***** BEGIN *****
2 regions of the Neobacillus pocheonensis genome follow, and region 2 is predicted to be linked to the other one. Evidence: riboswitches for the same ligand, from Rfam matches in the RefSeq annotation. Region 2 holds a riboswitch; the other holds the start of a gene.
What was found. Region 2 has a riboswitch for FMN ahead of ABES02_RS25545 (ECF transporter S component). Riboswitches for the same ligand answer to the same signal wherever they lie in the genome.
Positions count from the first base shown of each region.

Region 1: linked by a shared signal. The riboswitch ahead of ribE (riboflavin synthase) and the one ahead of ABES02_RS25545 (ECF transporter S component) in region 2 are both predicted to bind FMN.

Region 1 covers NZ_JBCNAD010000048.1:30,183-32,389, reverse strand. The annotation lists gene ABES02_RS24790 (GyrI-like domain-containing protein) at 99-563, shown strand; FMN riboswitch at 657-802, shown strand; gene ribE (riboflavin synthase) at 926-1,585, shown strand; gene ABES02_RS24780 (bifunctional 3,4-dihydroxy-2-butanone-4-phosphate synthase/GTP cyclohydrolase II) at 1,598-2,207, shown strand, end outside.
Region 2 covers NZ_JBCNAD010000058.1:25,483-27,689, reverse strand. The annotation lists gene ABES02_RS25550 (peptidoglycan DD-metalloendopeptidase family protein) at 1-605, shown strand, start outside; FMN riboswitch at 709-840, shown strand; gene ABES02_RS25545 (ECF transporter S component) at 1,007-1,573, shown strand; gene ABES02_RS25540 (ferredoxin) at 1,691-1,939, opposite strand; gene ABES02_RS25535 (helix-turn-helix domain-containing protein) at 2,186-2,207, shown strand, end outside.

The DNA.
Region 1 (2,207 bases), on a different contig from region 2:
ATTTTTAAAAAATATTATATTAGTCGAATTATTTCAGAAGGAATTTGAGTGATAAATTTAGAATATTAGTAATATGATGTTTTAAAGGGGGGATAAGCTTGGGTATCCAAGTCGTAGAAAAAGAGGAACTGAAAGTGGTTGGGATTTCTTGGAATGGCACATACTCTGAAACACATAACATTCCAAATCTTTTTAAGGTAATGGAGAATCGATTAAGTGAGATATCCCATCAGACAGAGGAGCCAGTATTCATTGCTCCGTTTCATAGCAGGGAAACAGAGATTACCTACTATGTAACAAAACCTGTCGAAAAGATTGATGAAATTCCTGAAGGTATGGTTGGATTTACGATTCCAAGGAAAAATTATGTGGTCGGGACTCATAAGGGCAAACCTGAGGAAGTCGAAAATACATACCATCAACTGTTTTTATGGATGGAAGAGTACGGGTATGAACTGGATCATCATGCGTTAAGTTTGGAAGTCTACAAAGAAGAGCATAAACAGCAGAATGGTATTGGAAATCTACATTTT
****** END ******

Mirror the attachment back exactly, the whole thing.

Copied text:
2 regions of the Neobacillus pocheonensis genome follow, and region 2 is predicted to be linked to the other one. Evidence: riboswitches for the same ligand, from Rfam matches in the RefSeq annotation. Region 2 holds a riboswitch; the other holds the start of a gene.
What was found. Region 2 has a riboswitch for FMN ahead of ABES02_RS25545 (ECF transporter S component). Riboswitches for the same ligand answer to the same signal wherever they lie in the genome.
Positions count from the first base shown of each region.

Region 1: linked by a shared signal. The riboswitch ahead of ribE (riboflavin synthase) and the one ahead of ABES02_RS25545 (ECF transporter S component) in region 2 are both predicted to bind FMN.

Region 1 covers NZ_JBCNAD010000048.1:30,183-32,389, reverse strand. The annotation lists gene ABES02_RS24790 (GyrI-like domain-containing protein) at 99-563, shown strand; FMN riboswitch at 657-802, shown strand; gene ribE (riboflavin synthase) at 926-1,585, shown strand; gene ABES02_RS24780 (bifunctional 3,4-dihydroxy-2-butanone-4-phosphate synthase/GTP cyclohydrolase II) at 1,598-2,207, shown strand, end outside.
Region 2 covers NZ_JBCNAD010000058.1:25,483-27,689, reverse strand. The annotation lists gene ABES02_RS25550 (peptidoglycan DD-metalloendopeptidase family protein) at 1-605, shown strand, start outside; FMN riboswitch at 709-840, shown strand; gene ABES02_RS25545 (ECF transporter S component) at 1,007-1,573, shown strand; gene ABES02_RS25540 (ferredoxin) at 1,691-1,939, opposite strand; gene ABES02_RS25535 (helix-turn-helix domain-containing protein) at 2,186-2,207, shown strand, end outside.

The DNA.
Region 1 (2,207 bases), on a different contig from region 2:
ATTTTTAAAAAATATTATATTAGTCGAATTATTTCAGAAGGAATTTGAGTGATAAATTTAGAATATTAGTAATATGATGTTTTAAAGGGGGGATAAGCTTGGGTATCCAAGTCGTAGAAAAAGAGGAACTGAAAGTGGTTGGGATTTCTTGGAATGGCACATACTCTGAAACACATAACATTCCAAATCTTTTTAAGGTAATGGAGAATCGATTAAGTGAGATATCCCATCAGACAGAGGAGCCAGTATTCATTGCTCCGTTTCATAGCAGGGAAACAGAGATTACCTACTATGTAACAAAACCTGTCGAAAAGATTGATGAAATTCCTGAAGGTATGGTTGGATTTACGATTCCAAGGAAAAATTATGTGGTCGGGACTCATAAGGGCAAACCTGAGGAAGTCGAAAATACATACCATCAACTGTTTTTATGGATGGAAGAGTACGGGTATGAACTGGATCATCATGCGTTAAGTTTGGAAGTCTACAAAGAAGAGCATAAACAGCAGAATGGTATTGGAAATCTACATTTT